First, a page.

AFP New York
Lomachenko improves to 10-1 as he hands the Cuban defector his first loss
Vasyl Lomachenko continued his meteoric rise up the boxing ladder, retaining his WBO junior lightweight title Saturday night after challenger Guillermo Rigondeaux quit on his stool after six rounds.
The 29-year-old Lomachenko was awarded the victory when Rigondeaux elected not to come out for the seventh round in the first world title professional showdown between two multiple Olympic gold medal winners.
The outclassed Rigondeaux becomes the fourth straight boxer to quit mid-fight against Ukrainian Lomachenko.
“Maybe I should change my second name, now my name is ‘No Mas Chenko’,” Lomachenko joked in the ring, referring to Roberto Duran when he threw in the towel against Sugar Ray Leonard in 1980.
Lomachenko improved to 10-1 as he handed the Cuban defector the first loss of his career in front of a crowd of 5,100 at the Madison Square Garden Theater.
Lomachenko humiliated Rigondeaux, using his size and hand speed to dominate every round except the first.
He grew increasingly frustrated with Rigondeaux’s tactics which included low blows and more clutching and grabbing than throwing punches. Lomachenko landed 55 punches overall while Rigondeaux landed just 15.
Rigondeaux, who was booed loudly after the fight, looked the much smaller of the two fighters as the 37-year-old moved up two weight classes to challenge for the title.
Rigondeaux (17-1) said after the fight that he hurt his hand in the second round and that was the reason he couldn’t go on.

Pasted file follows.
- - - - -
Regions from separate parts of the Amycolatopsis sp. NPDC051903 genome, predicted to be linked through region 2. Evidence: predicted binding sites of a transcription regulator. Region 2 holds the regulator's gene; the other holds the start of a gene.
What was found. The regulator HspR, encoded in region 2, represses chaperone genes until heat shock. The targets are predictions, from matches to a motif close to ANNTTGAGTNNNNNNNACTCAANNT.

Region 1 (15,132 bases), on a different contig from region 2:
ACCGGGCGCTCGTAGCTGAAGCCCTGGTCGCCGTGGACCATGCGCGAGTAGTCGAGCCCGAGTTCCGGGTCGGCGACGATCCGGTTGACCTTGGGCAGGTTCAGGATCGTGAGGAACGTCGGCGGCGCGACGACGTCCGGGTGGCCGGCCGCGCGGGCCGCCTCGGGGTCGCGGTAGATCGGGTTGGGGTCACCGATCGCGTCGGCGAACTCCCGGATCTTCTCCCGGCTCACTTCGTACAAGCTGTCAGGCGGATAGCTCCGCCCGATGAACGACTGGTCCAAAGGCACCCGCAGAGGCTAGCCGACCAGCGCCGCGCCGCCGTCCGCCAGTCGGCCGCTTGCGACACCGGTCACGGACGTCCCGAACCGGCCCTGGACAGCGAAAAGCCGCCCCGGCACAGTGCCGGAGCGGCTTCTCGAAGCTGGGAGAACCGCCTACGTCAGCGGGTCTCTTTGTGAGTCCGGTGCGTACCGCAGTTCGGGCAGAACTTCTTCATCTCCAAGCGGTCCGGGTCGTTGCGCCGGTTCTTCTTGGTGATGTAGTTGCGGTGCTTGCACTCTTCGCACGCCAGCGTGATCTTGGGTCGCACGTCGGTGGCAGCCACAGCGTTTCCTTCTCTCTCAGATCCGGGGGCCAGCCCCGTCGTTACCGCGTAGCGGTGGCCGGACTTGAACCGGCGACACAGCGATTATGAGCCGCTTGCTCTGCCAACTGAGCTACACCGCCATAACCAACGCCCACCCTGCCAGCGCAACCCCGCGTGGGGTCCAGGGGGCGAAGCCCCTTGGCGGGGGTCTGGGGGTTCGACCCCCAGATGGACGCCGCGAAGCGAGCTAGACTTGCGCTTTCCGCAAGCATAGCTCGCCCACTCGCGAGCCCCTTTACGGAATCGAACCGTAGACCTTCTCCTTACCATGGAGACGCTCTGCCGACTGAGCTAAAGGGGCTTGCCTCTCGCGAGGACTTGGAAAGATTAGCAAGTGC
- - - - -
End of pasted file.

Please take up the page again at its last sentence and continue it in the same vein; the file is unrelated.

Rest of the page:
“I lost, but it was because of my hand,” he said. “In the second round I injured the top of my hand and I could no longer continue.”
It marked the first time double Olympic gold medal winners battled for a world title as professionals.
Lomachenko, who won gold in the 2008 and 2012 Olympics, has rocketed to the top of his weight class since turning pro in 2013, winning nine world championship fights in his first 11 contests.
Lomachenko lost his second pro fight to veteran Orlando Salido but then won a world title in his next bout by beating Gary Russell. He became a two division champion by moving up in weight in just his seventh fight to beat Roman Martinez.
“He is a technical fighter. Very quick and very explosive,” Rigondeaux said of Lomachenko.
A product of Cuba’s storied amateur program, Rigondeaux won more than 450 amateur fights and is a two-time Olympic champion, having won gold in 2000 and 2004.
Since turning pro in 2009, his biggest fight before Saturday was a dismantling of Nonito Donaire in 2013.
His last fight, against Moises Flores, was ruled a no contest after he inadvertently landed a fight-ending punch after the bell.
LEAVE A COMMENT Your email address will not be published. Required fields are marked*
Real Madrid, Benfica register big victories
QNB Stars League top seven stay put
Sneijder inspires Gharafa youngsters
Sri Lanka halt slide with win over Zimbabwe
Andy who? Briton Edmund reaches first Slam quarters
Buttler serves up ODI series win for England
Confident Qatar ready for Vietnam semi-final clash
Nadal survives test as Dimitrov ousts Kyrgios